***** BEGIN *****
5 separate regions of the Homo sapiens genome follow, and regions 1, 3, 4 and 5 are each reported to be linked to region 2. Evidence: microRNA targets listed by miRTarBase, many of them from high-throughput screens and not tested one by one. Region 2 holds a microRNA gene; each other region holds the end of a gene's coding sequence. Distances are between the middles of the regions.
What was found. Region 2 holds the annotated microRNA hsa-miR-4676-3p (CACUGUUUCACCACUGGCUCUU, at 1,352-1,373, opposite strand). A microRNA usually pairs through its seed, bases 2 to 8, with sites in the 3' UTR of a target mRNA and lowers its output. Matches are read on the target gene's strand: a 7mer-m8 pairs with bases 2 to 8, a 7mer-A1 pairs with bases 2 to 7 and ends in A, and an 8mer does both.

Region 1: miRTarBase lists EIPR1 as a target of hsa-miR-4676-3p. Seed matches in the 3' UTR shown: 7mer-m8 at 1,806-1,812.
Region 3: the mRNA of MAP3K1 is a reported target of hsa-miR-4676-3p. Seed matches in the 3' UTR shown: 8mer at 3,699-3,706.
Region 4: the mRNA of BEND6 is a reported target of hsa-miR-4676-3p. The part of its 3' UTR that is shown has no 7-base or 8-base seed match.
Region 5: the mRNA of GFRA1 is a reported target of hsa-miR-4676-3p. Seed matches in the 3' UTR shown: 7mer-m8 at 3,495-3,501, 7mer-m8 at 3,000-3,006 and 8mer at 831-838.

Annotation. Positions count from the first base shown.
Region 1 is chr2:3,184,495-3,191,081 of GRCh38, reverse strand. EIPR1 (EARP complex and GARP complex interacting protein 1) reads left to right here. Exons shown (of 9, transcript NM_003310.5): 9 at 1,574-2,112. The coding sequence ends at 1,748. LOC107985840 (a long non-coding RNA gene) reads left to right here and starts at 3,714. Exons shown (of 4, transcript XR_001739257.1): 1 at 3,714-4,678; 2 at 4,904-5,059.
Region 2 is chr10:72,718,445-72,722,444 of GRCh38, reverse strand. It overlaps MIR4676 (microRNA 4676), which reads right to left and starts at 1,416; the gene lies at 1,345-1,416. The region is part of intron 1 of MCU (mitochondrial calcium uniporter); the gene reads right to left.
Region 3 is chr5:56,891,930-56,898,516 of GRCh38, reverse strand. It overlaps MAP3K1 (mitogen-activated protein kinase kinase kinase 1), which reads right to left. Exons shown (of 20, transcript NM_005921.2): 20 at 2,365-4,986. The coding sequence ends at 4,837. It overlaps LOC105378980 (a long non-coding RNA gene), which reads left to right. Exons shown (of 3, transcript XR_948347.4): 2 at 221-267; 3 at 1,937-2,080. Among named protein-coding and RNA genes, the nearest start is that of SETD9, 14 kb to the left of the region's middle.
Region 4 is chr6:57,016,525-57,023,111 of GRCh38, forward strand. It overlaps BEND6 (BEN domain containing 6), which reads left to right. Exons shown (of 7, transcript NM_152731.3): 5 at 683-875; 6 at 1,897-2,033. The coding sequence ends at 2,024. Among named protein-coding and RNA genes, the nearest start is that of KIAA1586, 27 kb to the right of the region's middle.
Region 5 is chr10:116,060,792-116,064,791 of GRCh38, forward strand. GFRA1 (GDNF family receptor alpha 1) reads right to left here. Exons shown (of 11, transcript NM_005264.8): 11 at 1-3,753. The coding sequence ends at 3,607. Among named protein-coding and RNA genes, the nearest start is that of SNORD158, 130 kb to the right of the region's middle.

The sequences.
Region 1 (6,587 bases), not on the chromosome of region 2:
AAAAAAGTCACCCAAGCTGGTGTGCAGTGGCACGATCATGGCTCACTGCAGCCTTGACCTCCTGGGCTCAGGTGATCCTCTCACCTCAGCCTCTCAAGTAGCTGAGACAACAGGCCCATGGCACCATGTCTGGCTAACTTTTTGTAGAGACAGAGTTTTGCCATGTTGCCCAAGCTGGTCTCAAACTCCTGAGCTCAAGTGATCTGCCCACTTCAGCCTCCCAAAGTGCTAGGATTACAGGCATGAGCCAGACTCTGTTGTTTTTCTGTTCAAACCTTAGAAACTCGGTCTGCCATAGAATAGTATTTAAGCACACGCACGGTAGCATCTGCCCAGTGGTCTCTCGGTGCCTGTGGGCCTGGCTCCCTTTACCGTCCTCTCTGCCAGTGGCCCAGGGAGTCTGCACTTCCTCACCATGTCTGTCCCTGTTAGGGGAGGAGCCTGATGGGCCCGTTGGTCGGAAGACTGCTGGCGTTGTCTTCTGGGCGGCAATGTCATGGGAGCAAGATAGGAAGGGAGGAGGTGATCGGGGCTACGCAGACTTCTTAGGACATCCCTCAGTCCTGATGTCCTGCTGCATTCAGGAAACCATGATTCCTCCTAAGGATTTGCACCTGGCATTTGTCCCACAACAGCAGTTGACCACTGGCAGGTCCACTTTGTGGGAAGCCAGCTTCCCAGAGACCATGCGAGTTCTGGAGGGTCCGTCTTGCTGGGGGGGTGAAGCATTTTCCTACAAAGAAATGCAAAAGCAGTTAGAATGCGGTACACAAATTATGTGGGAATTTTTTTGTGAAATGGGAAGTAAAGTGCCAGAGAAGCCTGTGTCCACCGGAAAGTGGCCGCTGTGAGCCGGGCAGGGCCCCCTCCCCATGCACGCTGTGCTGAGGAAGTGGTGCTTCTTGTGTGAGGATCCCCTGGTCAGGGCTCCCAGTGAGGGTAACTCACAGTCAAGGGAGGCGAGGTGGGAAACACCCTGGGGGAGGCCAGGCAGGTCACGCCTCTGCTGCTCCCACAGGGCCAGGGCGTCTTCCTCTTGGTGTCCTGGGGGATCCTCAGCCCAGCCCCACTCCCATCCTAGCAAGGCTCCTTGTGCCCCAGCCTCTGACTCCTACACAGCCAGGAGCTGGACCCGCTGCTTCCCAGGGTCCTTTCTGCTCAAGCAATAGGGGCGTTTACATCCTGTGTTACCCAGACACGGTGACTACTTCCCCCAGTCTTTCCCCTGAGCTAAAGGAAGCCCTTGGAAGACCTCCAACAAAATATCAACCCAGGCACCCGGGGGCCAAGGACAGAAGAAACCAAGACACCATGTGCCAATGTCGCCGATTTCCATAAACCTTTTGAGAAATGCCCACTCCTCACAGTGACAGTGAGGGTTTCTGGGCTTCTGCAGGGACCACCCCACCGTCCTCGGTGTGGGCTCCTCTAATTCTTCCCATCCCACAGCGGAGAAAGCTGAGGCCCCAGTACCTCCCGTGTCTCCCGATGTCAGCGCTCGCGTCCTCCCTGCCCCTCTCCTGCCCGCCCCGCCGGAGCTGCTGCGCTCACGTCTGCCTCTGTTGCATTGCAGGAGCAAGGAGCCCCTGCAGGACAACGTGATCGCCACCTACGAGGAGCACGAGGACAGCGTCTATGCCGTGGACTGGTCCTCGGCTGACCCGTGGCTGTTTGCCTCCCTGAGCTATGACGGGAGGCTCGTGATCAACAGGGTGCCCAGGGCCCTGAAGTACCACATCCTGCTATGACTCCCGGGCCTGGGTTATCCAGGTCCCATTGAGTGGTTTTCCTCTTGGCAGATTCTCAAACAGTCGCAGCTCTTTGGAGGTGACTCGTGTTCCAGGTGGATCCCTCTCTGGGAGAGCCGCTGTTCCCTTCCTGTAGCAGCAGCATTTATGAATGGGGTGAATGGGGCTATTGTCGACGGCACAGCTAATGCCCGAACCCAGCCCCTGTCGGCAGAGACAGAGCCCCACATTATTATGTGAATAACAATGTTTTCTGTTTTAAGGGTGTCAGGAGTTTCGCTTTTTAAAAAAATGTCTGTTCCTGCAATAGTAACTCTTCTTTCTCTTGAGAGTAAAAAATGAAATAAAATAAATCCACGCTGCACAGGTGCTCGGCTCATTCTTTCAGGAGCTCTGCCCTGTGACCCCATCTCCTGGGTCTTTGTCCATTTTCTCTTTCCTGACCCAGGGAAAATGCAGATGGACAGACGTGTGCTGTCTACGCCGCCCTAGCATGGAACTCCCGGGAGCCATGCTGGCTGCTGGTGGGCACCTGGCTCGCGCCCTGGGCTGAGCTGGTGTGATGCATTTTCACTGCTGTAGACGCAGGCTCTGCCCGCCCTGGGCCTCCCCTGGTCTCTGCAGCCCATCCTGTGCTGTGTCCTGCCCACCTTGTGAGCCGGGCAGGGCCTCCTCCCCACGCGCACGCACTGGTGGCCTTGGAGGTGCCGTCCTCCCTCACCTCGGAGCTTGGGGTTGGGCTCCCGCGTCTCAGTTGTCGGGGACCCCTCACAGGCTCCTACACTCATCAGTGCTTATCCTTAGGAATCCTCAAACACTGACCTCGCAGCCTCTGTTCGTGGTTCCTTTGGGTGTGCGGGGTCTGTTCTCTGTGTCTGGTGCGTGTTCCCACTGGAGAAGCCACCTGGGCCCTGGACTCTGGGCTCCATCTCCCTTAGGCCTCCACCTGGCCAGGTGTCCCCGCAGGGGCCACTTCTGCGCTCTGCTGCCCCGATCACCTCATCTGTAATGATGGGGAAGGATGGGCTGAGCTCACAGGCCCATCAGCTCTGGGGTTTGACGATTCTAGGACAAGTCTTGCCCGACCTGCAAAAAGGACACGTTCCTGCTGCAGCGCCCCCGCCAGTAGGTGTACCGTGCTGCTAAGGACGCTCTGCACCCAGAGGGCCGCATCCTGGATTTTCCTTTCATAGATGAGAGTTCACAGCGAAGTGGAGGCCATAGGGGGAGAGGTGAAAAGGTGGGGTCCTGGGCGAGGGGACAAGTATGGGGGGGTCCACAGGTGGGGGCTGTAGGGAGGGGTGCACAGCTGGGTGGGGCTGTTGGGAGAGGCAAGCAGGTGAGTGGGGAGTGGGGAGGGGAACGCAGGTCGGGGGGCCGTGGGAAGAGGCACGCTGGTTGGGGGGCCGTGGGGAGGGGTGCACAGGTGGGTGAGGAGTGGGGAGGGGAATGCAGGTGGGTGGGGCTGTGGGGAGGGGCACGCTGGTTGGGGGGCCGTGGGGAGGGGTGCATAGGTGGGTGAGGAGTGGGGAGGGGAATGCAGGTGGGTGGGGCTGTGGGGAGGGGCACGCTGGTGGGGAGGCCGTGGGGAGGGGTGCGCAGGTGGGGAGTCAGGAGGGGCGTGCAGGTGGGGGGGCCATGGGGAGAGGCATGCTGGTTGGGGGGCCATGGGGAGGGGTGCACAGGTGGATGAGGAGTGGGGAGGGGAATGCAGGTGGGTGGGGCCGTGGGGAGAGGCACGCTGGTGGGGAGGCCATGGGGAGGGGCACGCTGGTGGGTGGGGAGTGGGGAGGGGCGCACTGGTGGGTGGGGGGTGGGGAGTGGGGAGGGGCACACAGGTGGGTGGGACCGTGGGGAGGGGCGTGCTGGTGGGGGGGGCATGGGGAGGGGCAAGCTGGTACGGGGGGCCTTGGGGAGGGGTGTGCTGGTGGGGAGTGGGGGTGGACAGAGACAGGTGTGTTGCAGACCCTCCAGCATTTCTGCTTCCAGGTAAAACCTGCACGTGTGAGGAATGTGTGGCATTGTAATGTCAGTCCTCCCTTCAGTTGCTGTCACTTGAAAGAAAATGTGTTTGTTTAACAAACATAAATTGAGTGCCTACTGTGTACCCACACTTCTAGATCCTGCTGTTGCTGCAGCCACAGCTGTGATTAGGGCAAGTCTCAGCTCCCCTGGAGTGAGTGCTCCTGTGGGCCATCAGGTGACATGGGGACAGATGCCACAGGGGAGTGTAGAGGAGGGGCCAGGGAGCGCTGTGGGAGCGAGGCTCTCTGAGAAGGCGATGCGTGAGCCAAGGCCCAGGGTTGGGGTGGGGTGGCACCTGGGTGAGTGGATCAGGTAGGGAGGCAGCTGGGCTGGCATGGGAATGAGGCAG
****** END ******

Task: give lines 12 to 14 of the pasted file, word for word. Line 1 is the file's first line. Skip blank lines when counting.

Region 5 is chr10:116,060,792-116,064,791 of GRCh38, forward strand. GFRA1 (GDNF family receptor alpha 1) reads right to left here. Exons shown (of 11, transcript NM_005264.8): 11 at 1-3,753. The coding sequence ends at 3,607. Among named protein-coding and RNA genes, the nearest start is that of SNORD158, 130 kb to the right of the region's middle.

The sequences.
Region 1 (6,587 bases), not on the chromosome of region 2: